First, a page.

Posted on

Court Finds Plaintiff’s Acceptance of Risks Involved in Volunteering at Dog Park Does Not Prevent Her from Filing a Personal Injury Case

Earlier this month, a state appellate court issued a written opinion in a Florida dog bite case discussing the single defense to the state’s strict liability dog-bite statute. Ultimately, the court concluded that a warning sign posted outside the dog park where the plaintiff was injured did not bar her recovery against the defendant dog owner.

The Facts of the Case

The plaintiff had volunteered at a local dog park for three years. Prior to beginning as a volunteer, the plaintiff signed a waiver indicating that she was aware of the dangers involved in being in the dog park and that she accepted those risks. On the entrance gate into the dog park, there was a sign warning visitors of the potential dangers and explaining that all visitors enter at their own risk.

One day, the plaintiff was inside the dog park with the defendant and the defendant’s dog. The defendant’s dog was running around the park when it collided with the plaintiff, causing her to fall and break her leg. The plaintiff filed a personal injury lawsuit against the defendant, arguing that under the state’s strict liability dog-bite statute, the defendant was liable for her injuries.

The defendant argued that the plaintiff accepted all of the risks of being at the dog park when she entered through the gate containing the warning sign. The trail court agreed and dismissed the plaintiff’s lawsuit. The plaintiff appealed.

The Court’s Decision

The court began its decision by noting Florida’s strict liability dog-bite statute, under which a plaintiff does not need to establish that the defendant dog owner was negligent. The court acknowledged, however, that there was a single defense under the statute, and that is if there is a sign outside the enclosure containing the dog displaying the words “Bad Dog.”

The court noted that the sign outside the dog park where the plaintiff’s injuries occurred, while sufficiently warning visitors of the potential dangers, did not contain the words “Bad Dog.” The court explained that the purpose behind creating the “Bad Dog” defense was to give visitors “genuine, effective and bona fide” notice that there is a bad dog on the premises.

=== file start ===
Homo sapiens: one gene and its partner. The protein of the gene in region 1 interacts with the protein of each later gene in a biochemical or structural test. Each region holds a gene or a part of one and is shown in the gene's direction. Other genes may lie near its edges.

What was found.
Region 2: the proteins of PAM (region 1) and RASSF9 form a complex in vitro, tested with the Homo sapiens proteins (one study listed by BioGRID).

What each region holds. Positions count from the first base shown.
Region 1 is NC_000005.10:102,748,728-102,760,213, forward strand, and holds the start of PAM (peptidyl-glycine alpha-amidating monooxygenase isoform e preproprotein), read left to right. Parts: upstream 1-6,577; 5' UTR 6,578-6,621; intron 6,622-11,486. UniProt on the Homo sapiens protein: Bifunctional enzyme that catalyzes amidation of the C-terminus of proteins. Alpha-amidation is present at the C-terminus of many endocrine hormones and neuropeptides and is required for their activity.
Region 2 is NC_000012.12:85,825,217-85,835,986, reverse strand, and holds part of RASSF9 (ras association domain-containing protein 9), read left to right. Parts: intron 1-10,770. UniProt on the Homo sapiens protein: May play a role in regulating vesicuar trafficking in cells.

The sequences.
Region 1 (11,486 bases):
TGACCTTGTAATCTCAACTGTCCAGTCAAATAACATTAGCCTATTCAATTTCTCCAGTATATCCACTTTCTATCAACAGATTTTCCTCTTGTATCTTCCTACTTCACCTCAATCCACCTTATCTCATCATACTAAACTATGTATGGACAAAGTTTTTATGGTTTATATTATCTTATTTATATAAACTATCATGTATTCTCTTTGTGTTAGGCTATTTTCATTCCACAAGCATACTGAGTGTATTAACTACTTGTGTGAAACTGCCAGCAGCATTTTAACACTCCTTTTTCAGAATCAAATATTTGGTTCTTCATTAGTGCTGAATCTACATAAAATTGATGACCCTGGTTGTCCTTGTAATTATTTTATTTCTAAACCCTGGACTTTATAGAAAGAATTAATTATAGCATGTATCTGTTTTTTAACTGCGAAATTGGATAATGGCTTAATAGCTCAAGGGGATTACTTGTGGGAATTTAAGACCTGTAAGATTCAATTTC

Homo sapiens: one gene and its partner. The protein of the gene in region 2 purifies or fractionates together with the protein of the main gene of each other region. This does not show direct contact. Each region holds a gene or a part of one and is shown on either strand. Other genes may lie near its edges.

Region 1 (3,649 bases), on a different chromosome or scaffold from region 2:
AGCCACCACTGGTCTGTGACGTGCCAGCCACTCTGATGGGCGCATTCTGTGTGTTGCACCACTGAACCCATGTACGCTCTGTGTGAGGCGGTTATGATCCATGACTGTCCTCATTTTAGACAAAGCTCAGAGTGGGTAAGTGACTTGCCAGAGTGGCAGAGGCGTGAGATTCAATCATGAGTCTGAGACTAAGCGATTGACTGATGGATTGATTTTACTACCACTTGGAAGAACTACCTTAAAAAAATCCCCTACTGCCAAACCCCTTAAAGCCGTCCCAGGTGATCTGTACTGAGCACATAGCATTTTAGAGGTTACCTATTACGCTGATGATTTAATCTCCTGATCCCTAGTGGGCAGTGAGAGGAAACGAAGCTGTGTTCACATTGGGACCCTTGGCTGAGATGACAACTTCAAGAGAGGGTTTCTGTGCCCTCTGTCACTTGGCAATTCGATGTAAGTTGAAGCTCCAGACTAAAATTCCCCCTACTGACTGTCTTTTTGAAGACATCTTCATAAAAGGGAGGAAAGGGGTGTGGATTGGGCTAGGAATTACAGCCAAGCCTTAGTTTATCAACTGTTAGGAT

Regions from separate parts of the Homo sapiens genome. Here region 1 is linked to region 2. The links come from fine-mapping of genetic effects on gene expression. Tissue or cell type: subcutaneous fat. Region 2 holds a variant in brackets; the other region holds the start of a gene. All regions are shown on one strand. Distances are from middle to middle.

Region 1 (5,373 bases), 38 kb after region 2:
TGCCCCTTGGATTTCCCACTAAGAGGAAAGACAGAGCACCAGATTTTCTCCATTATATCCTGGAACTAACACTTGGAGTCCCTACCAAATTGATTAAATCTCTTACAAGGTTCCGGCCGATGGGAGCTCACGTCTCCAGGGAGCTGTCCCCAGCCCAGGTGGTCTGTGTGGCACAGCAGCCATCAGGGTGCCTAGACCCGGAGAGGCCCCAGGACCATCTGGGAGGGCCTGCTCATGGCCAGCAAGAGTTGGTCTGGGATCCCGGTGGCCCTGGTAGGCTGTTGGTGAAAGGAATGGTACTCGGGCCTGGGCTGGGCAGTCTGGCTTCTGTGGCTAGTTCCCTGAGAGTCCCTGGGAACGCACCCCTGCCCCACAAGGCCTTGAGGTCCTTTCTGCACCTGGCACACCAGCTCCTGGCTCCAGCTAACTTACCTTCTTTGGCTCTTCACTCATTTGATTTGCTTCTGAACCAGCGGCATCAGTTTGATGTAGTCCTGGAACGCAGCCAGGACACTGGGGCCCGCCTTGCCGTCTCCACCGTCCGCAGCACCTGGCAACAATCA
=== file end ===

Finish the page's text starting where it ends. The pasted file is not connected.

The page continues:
Here, however, the court did not see the sign outside the dog park as equivalent to a sign containing the statutory words “Bad Dog,” and thus the sign did not preclude the plaintiff from establishing her case. The court did note that the plaintiff’s potential knowledge of the risks involved may be assessed by the jury when determining if the plaintiff was comparatively negligent.

Have You Been a Victim of a Florida Animal Attack?

If you or a loved one has recently been a victim of a Florida dog bite, you may be entitled to monetary compensation through a Florida personal injury lawsuit. The dedicated South Florida injury lawyers at the law firm of Cecere Santana have decades of collective experience representing victims in a wide range of cases, including Florida dog bite cases. To learn more, call 800-753-5529 to schedule a free consultation with an attorney to discuss your case today.

See Additional Blog Posts:

Pedestrian Bridge at Florida International University Collapses, Resulting in Six Fatalities, South Florida Injury Attorneys Blog, March 27, 2018.

Who Pays in Uber and Lyft Accidents?, Cecere Santana Injury Attorneys Blog, published March 15, 2018.